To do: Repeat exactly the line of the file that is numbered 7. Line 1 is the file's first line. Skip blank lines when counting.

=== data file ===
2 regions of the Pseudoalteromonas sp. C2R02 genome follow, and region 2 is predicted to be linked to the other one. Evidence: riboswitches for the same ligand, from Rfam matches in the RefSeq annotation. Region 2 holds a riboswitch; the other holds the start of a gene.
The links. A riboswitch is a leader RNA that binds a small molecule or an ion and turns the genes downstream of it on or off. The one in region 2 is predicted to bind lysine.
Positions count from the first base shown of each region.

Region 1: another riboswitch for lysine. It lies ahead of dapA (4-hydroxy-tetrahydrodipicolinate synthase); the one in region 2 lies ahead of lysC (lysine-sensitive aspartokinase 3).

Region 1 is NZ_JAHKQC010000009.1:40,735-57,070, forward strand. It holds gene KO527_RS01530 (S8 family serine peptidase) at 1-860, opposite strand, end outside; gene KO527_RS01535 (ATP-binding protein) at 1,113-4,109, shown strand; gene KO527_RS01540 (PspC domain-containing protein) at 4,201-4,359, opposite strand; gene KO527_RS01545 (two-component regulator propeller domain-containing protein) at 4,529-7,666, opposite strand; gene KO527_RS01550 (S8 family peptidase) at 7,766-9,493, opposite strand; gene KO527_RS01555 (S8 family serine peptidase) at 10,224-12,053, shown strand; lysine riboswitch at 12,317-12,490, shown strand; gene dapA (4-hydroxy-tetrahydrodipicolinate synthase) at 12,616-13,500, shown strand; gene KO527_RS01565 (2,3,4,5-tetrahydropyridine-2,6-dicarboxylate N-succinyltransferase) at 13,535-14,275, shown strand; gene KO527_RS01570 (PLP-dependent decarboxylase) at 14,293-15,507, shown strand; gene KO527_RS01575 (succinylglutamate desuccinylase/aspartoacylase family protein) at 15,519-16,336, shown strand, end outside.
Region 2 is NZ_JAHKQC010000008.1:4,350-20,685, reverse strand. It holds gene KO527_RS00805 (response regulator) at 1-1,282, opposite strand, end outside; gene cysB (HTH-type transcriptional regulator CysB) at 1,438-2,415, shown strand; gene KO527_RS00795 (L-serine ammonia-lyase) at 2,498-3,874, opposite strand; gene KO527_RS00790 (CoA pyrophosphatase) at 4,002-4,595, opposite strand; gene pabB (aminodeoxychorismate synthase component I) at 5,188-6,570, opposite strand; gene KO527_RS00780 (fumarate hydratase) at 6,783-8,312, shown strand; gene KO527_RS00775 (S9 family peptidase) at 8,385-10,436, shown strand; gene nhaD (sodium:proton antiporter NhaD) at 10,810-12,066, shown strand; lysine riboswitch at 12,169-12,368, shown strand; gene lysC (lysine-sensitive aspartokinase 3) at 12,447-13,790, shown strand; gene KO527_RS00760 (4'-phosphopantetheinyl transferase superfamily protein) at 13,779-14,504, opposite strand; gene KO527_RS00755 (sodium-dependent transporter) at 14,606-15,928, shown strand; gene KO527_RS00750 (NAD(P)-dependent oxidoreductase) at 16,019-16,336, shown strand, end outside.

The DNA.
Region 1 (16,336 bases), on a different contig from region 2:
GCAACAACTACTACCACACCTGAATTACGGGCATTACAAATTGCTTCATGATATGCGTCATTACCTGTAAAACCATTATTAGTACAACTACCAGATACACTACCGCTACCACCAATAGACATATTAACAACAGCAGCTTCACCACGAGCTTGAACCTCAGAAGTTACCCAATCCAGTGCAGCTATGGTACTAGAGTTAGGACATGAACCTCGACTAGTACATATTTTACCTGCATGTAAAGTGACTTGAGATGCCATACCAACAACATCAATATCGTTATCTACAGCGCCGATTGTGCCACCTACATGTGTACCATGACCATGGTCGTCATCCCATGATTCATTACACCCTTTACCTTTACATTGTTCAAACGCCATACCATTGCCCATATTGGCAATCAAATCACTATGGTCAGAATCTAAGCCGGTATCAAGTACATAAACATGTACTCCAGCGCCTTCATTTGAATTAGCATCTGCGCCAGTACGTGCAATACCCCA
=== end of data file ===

The DNA.